In my opinion, Yes, the person should be present, if possible, to give him or her an opportunity to hear the accusations and respond, along with their own witnesses when possible. If the person absolutely refuses, then a church is still obligated to fulfill the directions of Matthew 18:17. Matthew says nothing about ignoring this if he fails to show up. The main requirement is that there be witnesses to validate the accusations or problem.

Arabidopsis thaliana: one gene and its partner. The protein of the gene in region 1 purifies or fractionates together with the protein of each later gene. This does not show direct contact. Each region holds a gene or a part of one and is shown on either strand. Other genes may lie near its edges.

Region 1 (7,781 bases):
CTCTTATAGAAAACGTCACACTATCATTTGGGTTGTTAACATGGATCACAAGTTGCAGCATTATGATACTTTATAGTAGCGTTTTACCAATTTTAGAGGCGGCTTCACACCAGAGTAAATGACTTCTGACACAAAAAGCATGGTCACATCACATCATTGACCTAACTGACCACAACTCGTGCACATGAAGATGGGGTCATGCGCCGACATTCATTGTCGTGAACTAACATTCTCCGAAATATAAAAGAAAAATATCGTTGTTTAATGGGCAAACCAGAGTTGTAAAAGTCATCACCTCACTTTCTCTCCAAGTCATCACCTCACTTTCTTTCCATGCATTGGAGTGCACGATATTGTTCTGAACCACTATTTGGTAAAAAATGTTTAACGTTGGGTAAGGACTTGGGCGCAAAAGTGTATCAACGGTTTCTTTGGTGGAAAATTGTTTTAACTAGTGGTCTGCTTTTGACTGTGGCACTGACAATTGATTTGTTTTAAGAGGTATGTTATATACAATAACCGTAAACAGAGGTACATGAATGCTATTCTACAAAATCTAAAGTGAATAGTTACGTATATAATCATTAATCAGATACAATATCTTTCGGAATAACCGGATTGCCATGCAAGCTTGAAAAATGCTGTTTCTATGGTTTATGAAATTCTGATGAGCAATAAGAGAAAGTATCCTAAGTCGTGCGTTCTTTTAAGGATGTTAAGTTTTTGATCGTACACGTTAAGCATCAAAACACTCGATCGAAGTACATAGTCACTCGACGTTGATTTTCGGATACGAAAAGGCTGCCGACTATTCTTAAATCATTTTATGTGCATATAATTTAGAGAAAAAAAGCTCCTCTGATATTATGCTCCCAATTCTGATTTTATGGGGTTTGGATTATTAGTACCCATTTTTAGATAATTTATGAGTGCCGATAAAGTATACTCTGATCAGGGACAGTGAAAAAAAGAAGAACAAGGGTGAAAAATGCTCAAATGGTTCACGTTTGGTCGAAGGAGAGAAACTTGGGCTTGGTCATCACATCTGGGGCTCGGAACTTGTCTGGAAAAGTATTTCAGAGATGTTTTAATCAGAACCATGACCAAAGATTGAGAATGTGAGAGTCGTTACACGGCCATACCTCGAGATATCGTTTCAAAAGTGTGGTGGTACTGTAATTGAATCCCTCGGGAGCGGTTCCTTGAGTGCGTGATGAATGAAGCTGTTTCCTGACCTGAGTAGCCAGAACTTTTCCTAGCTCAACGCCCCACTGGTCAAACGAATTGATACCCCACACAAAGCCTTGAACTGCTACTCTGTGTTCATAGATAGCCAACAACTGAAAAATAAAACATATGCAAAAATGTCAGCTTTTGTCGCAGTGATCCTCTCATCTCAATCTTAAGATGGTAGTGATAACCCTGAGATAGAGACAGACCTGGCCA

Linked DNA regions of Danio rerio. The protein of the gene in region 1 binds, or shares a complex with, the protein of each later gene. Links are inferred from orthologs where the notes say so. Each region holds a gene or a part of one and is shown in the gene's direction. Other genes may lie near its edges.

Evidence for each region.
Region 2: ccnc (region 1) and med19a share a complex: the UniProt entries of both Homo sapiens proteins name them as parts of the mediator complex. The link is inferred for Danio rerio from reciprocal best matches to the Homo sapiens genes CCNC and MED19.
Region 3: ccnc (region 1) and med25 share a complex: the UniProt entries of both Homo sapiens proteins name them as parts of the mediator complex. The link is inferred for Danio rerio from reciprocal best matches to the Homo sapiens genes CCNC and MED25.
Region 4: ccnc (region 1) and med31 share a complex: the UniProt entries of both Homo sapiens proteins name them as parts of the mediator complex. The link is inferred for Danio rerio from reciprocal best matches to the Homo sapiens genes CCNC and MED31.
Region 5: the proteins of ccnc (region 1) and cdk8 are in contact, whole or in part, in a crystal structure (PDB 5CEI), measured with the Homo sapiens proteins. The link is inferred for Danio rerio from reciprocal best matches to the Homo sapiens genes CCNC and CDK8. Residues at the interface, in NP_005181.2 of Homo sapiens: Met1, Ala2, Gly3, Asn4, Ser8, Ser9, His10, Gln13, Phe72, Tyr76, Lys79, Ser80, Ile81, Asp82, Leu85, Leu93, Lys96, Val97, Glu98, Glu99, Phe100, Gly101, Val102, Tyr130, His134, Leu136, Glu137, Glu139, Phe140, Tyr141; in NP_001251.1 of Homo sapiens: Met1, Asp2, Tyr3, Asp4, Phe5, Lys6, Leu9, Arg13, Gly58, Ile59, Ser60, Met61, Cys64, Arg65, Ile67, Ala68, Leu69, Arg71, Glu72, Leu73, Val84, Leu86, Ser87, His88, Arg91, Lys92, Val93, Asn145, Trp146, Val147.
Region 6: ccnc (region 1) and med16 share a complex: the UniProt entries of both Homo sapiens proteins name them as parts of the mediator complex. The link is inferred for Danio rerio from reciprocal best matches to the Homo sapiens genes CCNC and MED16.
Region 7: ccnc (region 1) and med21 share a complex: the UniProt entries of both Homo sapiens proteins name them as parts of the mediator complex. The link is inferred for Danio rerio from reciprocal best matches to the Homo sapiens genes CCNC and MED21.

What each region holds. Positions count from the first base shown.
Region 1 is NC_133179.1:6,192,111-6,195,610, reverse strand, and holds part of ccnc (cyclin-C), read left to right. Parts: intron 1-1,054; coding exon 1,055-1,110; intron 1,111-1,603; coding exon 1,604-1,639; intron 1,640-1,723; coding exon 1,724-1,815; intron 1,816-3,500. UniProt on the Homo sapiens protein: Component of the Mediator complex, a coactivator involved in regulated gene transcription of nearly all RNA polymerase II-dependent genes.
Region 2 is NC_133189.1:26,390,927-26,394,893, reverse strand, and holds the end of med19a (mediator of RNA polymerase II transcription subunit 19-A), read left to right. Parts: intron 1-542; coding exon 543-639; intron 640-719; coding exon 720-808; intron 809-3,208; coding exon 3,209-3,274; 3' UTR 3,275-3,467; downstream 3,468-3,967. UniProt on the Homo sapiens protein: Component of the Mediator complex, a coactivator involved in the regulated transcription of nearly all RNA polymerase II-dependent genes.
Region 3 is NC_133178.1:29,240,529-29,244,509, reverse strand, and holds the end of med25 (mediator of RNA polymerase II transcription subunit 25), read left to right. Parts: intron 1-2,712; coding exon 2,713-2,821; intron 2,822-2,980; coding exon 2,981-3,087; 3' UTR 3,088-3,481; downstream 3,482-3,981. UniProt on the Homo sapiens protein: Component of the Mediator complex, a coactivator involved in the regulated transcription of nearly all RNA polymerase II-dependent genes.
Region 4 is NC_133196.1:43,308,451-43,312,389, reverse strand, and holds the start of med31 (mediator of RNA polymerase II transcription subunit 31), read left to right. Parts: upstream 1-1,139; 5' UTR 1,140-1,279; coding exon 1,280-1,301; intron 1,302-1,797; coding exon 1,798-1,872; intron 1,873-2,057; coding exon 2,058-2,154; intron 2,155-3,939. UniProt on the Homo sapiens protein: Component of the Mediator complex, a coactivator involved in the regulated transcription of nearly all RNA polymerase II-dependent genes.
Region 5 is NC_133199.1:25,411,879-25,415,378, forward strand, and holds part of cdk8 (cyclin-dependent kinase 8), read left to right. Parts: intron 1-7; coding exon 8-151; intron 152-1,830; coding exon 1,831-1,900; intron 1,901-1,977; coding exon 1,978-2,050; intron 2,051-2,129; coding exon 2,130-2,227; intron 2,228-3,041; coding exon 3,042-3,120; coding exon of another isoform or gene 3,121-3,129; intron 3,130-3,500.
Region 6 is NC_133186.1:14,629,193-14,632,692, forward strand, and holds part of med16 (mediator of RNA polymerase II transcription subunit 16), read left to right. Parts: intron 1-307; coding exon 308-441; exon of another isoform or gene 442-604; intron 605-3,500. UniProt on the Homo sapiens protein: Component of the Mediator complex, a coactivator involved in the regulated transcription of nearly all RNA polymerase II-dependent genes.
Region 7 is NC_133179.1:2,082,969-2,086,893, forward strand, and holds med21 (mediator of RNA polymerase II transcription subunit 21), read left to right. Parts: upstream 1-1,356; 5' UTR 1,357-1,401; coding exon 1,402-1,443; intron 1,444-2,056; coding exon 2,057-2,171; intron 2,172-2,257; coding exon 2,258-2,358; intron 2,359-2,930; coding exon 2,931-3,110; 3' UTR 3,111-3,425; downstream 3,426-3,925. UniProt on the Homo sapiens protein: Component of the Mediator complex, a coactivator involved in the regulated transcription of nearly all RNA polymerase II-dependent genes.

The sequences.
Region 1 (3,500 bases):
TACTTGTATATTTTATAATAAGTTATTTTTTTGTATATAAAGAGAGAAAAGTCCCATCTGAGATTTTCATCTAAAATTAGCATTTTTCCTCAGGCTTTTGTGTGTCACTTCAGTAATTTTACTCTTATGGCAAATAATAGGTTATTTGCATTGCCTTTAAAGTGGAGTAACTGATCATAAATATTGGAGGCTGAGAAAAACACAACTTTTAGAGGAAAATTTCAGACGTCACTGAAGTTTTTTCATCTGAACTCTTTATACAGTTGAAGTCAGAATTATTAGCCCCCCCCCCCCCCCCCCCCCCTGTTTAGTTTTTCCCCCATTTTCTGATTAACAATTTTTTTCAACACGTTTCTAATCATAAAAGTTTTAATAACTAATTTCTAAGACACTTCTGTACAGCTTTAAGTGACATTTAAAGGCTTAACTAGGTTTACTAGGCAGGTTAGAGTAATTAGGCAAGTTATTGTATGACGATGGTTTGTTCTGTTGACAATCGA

The first goal of church discipline is always reconciliation and restoration (Gal. 6:1f), but if the processes reaches this point, it often evidences a stubbornness or a rebellious heart that is unwilling to deal with the problem. So, for the sake of church purity, which is one of the purposes of church discipline (see 1 Cor. 5:1f), the church needs to proceed, at least eventually having given a time of grace. The meetings need to take place so the whole body can act in accord with verse 17b and 2 Thess. 3:6-14. Without this, there is no power to bring correction or protect the church in the discipline procedures.